It was a wet Christmas season we had this year and few days into 2015, another tropical depression brought unabated downpours in large parts of the country. Cool weather keeps you huddled in your blankets well into mid-morning though the threats of flooding are keeping people on their toes. Some parts of the South are already facing the perennial swelling of rivers and flooded communities. Whether due to the large volume of rainfall, denuded forest covers, poor drainage systems or a mix of these factors, floods can sweep homes, animals and trees in rural areas, and a sea of garbage and unimaginable waste in urban congested places. This is a picture of a Third World country in the grip of natural calamities. We are told later of stories where people triumph over such disasters through sheer willpower to survive and of the help that comes from others. One question that nags me is how do people react to such calamities. Exactly who do they blame for such misfortunes in their lives?
Forces of Nature or Wrath of God: The Fear Factors
For quite some time we were comfortable with the idea that typhoons and other natural calamities are part of our existence as forces of Nature. Communities learned to adapt to these chaotic events that oftentimes damage homes, animals, crops and even take lives. The idea of Disaster Risk Reduction was never heard of until recently. For a time the public was skeptic of what the national weather bureau forecasts, until it started using more advanced systems, its forecasts becoming more accurate and its language more friendly to the layman.
There are also those who talk about Divine punishments and that such calamities are God’s way of reminding people to walk in the path of goodness. Such a view may not rest well with those whose world views are more secular or scientific, and for those who do not believe in such “religious nonsense.” The classic text or biblical narrative of the Great Flood that swept the lands in the time of the prophet Noah (Christian text, different name in Islamic text) tells us that calamities can be a way of God to cleanse His creation. In the same Christian text, it says that such times will not come again as mankind had been delivered by another means of Redemption. Which leaves us with the question that why a God who is believed to be All-loving would send such cataclysmic events to His own people as a punishment for their wrongdoing?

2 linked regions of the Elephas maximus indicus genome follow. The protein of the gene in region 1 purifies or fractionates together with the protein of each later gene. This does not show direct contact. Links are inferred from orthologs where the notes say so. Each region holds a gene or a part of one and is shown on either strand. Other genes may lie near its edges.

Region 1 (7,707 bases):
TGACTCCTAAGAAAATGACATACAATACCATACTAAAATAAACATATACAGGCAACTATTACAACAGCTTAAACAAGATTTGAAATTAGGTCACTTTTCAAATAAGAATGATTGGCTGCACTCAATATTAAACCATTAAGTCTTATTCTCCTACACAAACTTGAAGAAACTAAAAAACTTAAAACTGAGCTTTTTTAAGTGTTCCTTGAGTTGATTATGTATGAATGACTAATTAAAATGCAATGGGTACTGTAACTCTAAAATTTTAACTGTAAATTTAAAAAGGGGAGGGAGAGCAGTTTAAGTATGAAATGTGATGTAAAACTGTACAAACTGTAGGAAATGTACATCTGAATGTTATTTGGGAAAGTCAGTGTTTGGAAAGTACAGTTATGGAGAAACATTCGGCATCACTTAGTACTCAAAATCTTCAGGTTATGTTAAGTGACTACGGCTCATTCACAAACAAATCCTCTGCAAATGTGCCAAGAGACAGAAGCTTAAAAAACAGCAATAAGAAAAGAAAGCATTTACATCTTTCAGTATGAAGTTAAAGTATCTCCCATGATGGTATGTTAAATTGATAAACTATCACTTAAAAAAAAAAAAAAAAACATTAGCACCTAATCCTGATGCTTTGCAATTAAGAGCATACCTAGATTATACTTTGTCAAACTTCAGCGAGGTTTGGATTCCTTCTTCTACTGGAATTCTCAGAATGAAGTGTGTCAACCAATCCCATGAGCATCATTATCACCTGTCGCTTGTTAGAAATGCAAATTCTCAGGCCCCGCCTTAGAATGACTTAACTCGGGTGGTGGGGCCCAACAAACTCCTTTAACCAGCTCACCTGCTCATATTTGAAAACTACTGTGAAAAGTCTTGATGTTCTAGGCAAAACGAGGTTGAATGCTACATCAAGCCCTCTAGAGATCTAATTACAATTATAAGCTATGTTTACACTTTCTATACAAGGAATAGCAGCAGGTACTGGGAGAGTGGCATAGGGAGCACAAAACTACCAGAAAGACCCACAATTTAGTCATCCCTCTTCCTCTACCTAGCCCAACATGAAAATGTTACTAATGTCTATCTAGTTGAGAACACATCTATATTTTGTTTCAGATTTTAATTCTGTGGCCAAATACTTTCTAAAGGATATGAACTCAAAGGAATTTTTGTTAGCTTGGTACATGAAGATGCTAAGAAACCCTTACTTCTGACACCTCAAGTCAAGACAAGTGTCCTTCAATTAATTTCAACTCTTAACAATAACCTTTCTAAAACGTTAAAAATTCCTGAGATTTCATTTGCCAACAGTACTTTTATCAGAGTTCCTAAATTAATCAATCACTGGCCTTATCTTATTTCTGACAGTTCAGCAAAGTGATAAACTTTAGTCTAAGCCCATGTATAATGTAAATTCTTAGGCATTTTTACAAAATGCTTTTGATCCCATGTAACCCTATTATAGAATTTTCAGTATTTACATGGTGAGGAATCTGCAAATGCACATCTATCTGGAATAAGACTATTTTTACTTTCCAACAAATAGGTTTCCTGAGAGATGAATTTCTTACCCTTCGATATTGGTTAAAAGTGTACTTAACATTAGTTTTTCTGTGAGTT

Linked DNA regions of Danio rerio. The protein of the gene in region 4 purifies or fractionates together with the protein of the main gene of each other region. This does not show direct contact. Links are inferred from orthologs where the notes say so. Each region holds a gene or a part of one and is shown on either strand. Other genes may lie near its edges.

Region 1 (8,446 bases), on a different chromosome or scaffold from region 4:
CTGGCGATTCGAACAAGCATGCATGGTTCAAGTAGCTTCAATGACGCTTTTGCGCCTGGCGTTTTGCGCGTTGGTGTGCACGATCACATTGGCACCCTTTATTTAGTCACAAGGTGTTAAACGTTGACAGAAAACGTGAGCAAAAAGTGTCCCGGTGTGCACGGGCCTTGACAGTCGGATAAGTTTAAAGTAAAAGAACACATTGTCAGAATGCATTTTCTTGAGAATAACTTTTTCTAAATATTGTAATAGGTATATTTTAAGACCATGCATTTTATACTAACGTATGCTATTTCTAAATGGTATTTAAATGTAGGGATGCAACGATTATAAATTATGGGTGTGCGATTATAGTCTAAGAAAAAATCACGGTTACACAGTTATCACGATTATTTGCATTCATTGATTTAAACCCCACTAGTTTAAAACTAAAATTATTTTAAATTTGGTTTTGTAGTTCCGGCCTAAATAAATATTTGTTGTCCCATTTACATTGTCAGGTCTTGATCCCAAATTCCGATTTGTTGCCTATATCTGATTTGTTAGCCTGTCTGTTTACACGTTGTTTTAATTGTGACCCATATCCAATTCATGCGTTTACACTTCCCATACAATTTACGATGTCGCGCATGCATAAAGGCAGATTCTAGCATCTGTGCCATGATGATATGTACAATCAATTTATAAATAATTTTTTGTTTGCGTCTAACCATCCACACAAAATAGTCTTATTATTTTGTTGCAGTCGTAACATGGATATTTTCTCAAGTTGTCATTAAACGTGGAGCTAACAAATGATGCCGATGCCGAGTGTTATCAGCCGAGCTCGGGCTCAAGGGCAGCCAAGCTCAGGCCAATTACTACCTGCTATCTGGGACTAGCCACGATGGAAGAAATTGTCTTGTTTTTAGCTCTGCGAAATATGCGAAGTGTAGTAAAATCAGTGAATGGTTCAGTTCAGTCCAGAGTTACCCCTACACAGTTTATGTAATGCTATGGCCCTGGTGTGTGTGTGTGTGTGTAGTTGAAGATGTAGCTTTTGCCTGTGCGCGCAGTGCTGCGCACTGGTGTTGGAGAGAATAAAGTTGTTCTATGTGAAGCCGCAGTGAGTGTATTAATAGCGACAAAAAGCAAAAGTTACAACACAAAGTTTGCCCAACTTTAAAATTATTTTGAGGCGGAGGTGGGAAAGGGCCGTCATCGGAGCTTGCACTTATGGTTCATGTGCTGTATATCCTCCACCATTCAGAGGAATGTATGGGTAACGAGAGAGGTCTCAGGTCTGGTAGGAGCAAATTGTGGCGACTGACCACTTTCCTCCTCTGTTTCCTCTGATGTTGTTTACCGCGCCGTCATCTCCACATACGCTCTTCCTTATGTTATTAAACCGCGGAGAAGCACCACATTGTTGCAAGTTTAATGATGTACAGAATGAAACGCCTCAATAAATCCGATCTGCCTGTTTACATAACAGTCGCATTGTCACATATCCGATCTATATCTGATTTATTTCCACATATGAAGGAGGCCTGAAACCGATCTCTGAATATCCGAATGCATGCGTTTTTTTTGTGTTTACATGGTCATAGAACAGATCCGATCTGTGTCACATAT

Other religions and world views offer a different take on human suffering and the way Nature speaks when it is desecrated.
In ancient cultures people believed in multiple gods that sends many forms of destruction to human societies. Hence to appease their wrath, people make a lot of offerings and create symbols to extol the god of water, harvest, fire, etc. These age-old fear of the unknown and uncontrollable forces found in Nature still manifests in the modern Filipino psyche despite the years of inculcation of Monotheism and Christian beliefs, or the advancement of science, Western education and mass media. Call it a complex personality and way of thinking that tends to rationalize events into good luck and bad luck, blessings or punishment, bad karma or good karma, etc.
Climate Change or Conspiracy Theory: Storms as Man-Made Calamities
Another view that is fast gaining popularity is climate change as a man-made phenomenon. It says that the rampant use of fossil fuels and emission of toxic gasses into the atmosphere damaged the ozone layer and hastened what was supposed to be inevitable warming of the planet. The increasing temperature of the seas, the rising sea level is the culprit why storms had become more frequent. So who’s to blame for our woes? Environmental activists and climate justice campaigners blame the large emitters of greenhouse gasses as culprits to why island countries (and archipelago like the Philippines) are suffering from these calamities. The lobbying has been taken to the UN and negotiations ongoing, although the recent one proved to be disheartening again.
Adaptation and DRR: We can Re-learn to Live with Nature
The six o’clock news showed the extent of the damage wrought by Tropical Strom Jangmi (local name: typhoon Seniang) in the country. A number of communities in the Visayas and Mindanao were flooded and the death toll higher than what Storm Hagupit left behind. Authorities are saying that the factor of pre-emptive evacuation saved lives when the strong winds of Hagupit battered a large part of the Visayas. With this recent storm, we wondered why despite its lesser intensity, the damage was still extensive.
In other countries, floods and tsunamis are also realities faced by people. In fact the 1994 tsunami that swept Aceh in Indonesia and other areas near the Indian Ocean has just been remembered – the lost lives honored by their families and love ones. While people are reflecting on that painful past, heavy rains caused flooding in Malaysia, Thailand and some parts of Sri Lanka. So we are faced with the reality that natural calamities are bound to happen again and again. Thus, the only way to deal with forces of Nature is to adapt, prepare and mitigate their risks. Early warning systems and improved communication technologies are helping, so do better coordination between communities and their leaders.
Our ancestors have learned to live with Nature; science attempts and continues to unlock its mysteries. What keeps us from learning again how to honor the Earth and protect it from further destruction?